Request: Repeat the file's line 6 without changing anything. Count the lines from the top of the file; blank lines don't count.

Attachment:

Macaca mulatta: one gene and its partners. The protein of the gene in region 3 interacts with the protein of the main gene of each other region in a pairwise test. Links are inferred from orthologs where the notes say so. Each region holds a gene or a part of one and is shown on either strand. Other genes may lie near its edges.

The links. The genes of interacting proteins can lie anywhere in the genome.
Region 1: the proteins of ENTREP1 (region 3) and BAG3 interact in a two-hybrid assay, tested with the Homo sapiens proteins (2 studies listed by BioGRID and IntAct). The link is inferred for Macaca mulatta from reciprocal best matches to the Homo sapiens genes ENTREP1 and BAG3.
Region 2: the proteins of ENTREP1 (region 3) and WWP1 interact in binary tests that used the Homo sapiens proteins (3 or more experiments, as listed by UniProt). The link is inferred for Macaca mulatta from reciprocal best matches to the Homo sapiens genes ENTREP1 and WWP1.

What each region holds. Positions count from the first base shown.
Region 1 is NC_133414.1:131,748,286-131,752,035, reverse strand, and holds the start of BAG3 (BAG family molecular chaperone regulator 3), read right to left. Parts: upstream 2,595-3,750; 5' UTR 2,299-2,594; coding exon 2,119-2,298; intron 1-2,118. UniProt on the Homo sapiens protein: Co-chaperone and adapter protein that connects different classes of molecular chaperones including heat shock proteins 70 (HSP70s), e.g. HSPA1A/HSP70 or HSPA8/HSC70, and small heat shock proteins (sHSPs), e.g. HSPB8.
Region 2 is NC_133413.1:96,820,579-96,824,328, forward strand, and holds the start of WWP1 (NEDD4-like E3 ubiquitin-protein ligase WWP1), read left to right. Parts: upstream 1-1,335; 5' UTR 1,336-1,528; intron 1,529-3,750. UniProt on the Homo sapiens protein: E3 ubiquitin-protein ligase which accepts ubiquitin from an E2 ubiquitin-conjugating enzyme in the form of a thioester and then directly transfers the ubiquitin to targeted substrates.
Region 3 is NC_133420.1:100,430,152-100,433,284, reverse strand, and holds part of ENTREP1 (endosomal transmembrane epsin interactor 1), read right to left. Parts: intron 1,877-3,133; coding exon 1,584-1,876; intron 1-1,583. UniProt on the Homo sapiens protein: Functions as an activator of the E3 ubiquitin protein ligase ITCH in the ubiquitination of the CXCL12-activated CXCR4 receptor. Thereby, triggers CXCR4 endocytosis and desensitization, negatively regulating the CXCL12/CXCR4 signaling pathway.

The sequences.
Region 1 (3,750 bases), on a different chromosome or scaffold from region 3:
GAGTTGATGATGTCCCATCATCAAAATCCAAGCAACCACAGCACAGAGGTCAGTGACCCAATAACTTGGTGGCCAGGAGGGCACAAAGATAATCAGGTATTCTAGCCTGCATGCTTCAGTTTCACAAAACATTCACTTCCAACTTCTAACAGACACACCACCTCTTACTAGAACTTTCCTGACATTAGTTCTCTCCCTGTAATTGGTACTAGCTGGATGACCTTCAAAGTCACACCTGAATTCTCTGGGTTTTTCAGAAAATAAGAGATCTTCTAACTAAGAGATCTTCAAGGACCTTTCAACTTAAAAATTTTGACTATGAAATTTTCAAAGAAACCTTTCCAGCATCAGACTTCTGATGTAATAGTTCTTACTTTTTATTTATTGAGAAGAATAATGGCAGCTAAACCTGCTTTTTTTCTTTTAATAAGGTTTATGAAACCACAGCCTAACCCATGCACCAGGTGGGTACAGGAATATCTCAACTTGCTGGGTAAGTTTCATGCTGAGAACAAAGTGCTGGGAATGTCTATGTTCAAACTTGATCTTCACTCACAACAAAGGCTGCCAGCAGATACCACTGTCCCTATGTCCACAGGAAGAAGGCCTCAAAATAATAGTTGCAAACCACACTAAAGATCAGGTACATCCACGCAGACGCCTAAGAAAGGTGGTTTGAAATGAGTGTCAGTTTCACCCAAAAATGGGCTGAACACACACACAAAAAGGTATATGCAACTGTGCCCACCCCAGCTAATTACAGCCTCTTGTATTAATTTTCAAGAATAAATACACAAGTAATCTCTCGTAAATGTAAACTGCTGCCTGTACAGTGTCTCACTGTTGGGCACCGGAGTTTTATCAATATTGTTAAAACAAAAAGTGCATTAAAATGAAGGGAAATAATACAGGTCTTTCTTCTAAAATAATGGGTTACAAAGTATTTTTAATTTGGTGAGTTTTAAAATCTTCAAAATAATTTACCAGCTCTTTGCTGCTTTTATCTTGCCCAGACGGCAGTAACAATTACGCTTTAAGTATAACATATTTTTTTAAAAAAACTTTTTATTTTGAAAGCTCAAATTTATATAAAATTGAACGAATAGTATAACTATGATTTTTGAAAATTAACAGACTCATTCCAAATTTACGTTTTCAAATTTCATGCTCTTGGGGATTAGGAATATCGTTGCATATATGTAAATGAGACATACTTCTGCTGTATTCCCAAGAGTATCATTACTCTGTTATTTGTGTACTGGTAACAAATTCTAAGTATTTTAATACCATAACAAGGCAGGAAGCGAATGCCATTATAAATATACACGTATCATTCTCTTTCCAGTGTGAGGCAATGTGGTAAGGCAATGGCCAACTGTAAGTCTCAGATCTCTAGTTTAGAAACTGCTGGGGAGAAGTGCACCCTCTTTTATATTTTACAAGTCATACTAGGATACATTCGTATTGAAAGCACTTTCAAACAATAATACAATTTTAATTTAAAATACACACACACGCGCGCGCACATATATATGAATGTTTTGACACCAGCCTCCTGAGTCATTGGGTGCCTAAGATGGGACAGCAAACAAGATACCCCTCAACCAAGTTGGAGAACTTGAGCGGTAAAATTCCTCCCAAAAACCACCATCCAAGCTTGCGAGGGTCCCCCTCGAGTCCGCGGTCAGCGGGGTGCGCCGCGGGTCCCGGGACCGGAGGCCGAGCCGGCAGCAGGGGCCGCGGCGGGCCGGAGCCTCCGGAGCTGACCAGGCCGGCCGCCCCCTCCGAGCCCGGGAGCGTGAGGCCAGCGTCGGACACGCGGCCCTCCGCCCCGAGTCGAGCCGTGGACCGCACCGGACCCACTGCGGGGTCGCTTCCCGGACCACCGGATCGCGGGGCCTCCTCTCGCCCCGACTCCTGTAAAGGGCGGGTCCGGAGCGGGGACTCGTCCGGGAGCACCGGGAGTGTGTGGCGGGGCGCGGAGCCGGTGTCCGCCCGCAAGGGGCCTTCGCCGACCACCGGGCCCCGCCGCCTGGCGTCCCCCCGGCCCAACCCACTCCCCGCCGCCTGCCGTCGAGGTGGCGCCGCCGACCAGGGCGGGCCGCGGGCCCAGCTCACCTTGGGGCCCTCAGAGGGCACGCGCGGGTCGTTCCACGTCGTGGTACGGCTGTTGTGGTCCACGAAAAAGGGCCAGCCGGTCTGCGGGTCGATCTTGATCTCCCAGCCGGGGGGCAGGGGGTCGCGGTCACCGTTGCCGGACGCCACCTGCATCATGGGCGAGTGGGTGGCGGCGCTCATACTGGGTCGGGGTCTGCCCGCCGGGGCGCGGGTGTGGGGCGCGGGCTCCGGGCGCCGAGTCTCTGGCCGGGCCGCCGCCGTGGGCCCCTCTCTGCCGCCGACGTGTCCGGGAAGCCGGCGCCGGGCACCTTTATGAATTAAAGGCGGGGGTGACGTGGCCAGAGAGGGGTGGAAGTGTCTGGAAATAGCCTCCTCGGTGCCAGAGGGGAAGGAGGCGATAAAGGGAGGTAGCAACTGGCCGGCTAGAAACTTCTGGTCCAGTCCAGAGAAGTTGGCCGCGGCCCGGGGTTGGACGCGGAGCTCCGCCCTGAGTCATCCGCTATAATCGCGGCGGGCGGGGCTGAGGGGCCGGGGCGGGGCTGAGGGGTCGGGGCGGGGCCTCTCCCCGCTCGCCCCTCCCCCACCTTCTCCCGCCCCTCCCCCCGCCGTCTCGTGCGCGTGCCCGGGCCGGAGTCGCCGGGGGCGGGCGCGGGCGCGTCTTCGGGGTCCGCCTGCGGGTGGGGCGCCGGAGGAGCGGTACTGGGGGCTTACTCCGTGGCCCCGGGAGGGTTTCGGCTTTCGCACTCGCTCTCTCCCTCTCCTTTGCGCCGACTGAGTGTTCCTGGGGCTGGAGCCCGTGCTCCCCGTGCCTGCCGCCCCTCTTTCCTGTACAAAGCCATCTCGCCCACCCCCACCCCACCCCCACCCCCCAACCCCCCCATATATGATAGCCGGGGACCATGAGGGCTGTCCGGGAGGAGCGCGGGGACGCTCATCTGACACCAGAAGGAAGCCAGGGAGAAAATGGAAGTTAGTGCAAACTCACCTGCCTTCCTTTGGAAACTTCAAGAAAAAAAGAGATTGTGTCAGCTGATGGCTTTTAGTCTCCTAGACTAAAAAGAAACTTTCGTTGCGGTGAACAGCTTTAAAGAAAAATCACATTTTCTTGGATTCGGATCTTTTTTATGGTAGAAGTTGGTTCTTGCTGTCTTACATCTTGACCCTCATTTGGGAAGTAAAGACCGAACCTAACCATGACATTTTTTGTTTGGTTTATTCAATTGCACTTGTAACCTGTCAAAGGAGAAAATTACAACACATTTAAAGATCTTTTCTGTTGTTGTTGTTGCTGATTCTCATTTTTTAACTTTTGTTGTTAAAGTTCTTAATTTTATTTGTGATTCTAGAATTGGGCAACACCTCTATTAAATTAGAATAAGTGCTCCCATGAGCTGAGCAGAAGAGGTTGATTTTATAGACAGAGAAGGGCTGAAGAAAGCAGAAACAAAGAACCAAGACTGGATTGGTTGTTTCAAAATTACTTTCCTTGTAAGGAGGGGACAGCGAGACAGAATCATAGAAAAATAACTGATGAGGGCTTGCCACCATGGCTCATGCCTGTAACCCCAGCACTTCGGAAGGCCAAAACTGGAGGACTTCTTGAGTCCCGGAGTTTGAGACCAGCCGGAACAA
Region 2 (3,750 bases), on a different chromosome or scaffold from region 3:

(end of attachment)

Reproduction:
Region 1 is NC_133414.1:131,748,286-131,752,035, reverse strand, and holds the start of BAG3 (BAG family molecular chaperone regulator 3), read right to left. Parts: upstream 2,595-3,750; 5' UTR 2,299-2,594; coding exon 2,119-2,298; intron 1-2,118. UniProt on the Homo sapiens protein: Co-chaperone and adapter protein that connects different classes of molecular chaperones including heat shock proteins 70 (HSP70s), e.g. HSPA1A/HSP70 or HSPA8/HSC70, and small heat shock proteins (sHSPs), e.g. HSPB8.